- Historic Sites
Incident On The Isthmus
Back when Panama was a jumping-off place for Eldorado, a piece of melon became a symbol that led to a massacre. Its seeds of anti-Yankee resentment are still bearing fruit
June 1968 | Volume 19, Issue 4
There remained only the dreadful task of cleaning up. McLane, Nelson, and Center went back inside, turning grim and white at sight of the carnage. Among other horrors, they found a man’s body with more than thirty wounds in it and a woman’s body, naked except for her corsets, with the front of her thighs blackened with powder burns from a musket fired into the groin at close range. The mutilated bodies of several others lay in the freight room and on the railway tracks that led up to it. In all, there were fifteen dead, another who would die two days later, and more than fifty wounded. There were also at least three natives dead and a number wounded.
The John L. Stephens sailed the next morning. The natives of Panama were proud of their “victory,” openly displaying the money and valuables they had stolen, bragging of the women they had raped. It was rumored that they would attack again when the Golden Gate arrived on Saturday, but they did not. Gradually the Isthmus sank back into lethargy; when the U.S. warships inevitably arrived at Panama and Aspinwall later that spring, it did not seem necessary to land troops to protect American interests.
The United States quickly set an official inquiry in motion under Amos Corwine, who had formerly been a consul in Panama. He found that it was “the universal opinion of respectable foreigners residing in Panama” that Miguel Habrahan was “notoriously a bad character”; more than that, he concluded that the massacre, “in view of the evidence,” was the result of Habrahan’s “rashness.”
It was Corwine’s recommendation that the United States take over and occupy the Isthmus. That opinion was shared by most of the American residents of Panama and by popular sentiment in the United States. The New York Herald said, “We can see no reason why the United States should not garrison Panama, Aspinwall and the line of road;… if the precaution is neglected we may hereafter rue the neglect.”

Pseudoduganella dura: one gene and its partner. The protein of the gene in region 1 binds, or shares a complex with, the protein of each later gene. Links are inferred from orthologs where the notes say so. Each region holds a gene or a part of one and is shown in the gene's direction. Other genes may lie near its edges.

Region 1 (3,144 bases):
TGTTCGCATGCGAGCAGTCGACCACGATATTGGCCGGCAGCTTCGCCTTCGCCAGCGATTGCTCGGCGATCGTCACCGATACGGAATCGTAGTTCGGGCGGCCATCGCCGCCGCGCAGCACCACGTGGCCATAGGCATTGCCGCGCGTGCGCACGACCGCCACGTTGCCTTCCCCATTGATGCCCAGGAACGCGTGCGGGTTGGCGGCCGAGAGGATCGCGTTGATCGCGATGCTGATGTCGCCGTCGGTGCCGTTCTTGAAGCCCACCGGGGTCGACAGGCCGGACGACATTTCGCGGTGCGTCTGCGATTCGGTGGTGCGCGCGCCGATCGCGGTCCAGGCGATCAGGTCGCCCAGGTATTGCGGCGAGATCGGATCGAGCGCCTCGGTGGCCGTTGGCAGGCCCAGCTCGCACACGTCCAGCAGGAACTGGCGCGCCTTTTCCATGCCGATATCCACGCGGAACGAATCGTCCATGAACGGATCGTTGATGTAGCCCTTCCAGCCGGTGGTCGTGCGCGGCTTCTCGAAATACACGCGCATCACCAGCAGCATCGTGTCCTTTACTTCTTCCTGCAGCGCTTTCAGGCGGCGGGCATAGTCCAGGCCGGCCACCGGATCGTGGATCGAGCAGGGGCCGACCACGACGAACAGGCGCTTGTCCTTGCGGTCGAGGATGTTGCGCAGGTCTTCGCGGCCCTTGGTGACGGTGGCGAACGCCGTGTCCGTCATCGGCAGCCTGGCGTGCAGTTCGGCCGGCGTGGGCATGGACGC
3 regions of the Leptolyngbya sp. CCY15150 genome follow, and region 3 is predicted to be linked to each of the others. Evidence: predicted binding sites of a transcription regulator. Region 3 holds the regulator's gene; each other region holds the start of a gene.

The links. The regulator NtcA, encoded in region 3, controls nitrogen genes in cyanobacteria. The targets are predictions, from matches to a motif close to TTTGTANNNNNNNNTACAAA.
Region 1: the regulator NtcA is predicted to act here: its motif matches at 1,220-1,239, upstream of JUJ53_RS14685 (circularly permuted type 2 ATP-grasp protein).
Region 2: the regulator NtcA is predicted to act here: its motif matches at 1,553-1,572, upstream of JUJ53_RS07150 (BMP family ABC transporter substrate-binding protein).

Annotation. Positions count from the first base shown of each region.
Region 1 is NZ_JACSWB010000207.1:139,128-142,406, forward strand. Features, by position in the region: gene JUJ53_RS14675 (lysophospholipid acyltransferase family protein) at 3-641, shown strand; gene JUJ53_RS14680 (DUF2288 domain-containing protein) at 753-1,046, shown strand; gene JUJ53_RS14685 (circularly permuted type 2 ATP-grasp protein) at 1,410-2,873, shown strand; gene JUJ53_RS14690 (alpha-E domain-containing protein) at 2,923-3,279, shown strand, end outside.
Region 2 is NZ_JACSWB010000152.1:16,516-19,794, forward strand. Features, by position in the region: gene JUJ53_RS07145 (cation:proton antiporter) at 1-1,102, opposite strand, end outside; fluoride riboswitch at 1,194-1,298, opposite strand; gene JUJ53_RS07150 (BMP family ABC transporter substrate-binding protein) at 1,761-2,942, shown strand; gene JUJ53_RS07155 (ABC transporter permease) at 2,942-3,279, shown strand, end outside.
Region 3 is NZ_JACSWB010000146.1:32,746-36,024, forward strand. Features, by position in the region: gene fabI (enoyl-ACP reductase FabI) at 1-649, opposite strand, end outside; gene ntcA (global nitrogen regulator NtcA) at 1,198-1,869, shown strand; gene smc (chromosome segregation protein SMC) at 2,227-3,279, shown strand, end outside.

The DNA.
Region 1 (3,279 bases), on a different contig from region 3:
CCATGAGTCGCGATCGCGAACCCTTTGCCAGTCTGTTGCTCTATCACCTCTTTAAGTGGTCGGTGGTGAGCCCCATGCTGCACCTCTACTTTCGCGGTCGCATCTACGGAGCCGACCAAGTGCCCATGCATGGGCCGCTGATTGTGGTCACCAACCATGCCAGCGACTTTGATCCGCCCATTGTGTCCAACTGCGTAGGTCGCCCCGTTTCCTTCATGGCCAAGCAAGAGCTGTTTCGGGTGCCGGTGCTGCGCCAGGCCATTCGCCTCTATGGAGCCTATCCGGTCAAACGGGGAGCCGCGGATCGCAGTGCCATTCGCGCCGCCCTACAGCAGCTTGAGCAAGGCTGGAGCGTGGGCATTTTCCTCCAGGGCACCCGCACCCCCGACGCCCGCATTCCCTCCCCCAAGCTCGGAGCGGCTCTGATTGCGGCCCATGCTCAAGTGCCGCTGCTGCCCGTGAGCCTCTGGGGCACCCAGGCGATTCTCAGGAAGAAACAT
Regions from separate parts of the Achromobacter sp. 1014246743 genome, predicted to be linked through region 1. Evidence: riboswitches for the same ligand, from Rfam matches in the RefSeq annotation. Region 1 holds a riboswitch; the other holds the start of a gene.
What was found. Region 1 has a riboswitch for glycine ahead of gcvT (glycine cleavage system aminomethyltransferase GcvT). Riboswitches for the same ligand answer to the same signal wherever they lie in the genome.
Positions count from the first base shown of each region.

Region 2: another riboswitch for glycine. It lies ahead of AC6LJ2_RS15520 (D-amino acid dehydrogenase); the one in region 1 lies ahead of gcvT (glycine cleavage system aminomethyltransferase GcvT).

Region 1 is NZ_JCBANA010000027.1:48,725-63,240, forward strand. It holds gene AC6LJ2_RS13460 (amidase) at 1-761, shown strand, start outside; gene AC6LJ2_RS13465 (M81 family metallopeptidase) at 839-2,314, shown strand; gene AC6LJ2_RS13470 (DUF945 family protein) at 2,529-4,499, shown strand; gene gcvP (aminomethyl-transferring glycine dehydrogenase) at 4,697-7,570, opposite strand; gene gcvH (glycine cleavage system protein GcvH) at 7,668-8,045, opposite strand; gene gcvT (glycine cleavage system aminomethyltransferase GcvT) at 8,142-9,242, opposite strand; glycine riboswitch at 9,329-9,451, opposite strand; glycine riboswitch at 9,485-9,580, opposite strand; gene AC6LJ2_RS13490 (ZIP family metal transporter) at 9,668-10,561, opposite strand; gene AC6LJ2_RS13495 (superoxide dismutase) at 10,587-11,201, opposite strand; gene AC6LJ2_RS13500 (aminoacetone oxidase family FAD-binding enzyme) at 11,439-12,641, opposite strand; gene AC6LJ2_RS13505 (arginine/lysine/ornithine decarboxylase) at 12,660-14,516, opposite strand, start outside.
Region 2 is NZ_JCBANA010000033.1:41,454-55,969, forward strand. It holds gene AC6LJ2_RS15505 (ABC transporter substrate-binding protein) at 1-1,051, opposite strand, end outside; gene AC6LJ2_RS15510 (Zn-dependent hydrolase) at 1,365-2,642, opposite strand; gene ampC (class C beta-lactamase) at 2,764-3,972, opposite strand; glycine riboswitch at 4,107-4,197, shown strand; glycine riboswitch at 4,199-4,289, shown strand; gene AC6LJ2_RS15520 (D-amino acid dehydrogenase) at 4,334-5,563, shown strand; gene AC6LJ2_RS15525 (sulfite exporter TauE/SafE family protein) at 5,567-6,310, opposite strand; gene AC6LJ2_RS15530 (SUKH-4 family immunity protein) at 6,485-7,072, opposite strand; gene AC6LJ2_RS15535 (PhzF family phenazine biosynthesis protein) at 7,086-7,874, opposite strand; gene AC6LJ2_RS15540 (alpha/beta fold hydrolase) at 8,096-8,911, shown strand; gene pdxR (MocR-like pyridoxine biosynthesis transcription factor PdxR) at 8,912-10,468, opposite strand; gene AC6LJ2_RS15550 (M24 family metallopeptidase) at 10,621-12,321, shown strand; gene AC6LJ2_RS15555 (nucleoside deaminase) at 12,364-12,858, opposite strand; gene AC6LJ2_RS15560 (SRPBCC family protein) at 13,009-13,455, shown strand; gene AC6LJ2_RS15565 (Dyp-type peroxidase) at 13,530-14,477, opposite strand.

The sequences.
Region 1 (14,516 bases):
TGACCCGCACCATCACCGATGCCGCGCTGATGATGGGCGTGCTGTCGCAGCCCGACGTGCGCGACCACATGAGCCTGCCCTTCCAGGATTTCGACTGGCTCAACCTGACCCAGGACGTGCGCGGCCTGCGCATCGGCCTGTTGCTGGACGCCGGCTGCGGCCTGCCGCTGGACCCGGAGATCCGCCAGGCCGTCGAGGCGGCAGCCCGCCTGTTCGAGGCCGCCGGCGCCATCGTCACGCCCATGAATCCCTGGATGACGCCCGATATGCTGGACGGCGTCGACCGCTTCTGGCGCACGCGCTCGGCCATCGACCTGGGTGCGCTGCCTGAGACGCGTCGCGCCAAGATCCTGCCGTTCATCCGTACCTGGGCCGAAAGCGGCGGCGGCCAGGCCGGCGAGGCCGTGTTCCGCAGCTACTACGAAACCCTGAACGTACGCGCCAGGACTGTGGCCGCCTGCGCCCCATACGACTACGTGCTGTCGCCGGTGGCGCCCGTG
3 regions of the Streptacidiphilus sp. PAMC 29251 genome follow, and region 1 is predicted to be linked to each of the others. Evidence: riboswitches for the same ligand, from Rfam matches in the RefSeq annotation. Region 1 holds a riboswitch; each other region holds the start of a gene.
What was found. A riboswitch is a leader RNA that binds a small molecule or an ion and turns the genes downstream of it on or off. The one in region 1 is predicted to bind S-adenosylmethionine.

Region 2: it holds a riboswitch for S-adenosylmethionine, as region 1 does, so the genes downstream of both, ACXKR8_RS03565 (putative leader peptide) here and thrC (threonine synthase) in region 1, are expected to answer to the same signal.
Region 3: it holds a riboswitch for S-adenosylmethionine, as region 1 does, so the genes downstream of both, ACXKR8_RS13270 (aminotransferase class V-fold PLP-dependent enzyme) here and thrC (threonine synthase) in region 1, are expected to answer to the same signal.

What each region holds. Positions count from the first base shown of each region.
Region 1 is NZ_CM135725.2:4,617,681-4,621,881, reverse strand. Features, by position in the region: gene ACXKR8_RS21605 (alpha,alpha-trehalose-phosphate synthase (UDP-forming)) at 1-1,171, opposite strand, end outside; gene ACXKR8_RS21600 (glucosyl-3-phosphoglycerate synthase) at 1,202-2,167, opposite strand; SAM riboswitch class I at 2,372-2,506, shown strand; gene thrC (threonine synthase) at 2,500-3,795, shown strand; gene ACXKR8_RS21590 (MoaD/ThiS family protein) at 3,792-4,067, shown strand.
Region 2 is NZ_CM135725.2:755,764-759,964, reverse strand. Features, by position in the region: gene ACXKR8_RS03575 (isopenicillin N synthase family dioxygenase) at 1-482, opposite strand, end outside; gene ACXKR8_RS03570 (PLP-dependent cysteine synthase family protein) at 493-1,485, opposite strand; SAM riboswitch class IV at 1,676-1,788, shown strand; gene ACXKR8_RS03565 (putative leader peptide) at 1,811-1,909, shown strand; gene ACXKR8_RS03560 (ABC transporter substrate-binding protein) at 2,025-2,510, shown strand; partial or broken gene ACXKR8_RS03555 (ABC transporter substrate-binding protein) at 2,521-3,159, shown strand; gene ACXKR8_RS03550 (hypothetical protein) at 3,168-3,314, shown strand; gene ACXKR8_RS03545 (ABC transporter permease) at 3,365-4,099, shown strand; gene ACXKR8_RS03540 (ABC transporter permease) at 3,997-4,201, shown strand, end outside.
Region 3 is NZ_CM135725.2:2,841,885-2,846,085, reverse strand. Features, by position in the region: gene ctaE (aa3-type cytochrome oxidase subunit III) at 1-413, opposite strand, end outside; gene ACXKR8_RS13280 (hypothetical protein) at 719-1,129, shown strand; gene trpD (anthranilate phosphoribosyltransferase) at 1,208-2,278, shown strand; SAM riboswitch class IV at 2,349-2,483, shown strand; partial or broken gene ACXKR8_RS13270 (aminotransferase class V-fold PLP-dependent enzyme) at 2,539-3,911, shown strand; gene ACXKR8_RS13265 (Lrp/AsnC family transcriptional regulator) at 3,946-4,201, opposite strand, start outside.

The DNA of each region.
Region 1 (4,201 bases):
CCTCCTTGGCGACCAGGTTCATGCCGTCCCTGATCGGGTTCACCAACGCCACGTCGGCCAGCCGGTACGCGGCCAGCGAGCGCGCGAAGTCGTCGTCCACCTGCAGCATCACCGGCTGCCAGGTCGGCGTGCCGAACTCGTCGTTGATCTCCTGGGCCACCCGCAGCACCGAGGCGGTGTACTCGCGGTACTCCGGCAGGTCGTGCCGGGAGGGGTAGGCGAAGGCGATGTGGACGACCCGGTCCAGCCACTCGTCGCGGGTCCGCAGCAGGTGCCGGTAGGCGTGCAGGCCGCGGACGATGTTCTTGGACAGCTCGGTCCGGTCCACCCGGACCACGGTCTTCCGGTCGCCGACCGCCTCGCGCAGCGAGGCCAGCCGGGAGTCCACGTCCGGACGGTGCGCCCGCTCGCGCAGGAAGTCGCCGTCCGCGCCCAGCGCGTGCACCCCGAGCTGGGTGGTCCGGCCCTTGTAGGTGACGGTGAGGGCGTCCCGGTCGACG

The United States did not find an appropriate way to do that until 1903, when with a show of force Theodore Roosevelt helped set up the Republic of Panama and extracted from it a permanent lease on a strip of the Isthmus suitable for a canal. In the meantime, passage across the Isthmus had to be kept free from interruption; “for this purpose, as well as for the ends of justice,” wrote Secretary of State William L. Marcy, “exemplary punishment should be inflicted upon the transgressors.” He did not mean Jack Oliver, of course, and certainly not the railroad management (although it was Colonel Ward’s opinion that “had the railroad managers … been a little more circumspect this unfortunate slaughter of our people would not have taken place”); and it was impossible to punish Miguel Habrahan, because he had prudently fled the country shortly after the riot. New Granada must be punished, and it was: it was ordered to pay an indemnity of $160,000.
The indemnity was eventually paid, the Panama Railroad armed all its white employees, the transit was kept open, and, for the time being, the situation simmered down. But if the periodic outbursts of the last hundred years—including the nationalistic riots in the Canal Zone in 1964—are accurate indicators, the seeds of antipathy that first bore fruit in 1856 have shown remarkable hardiness.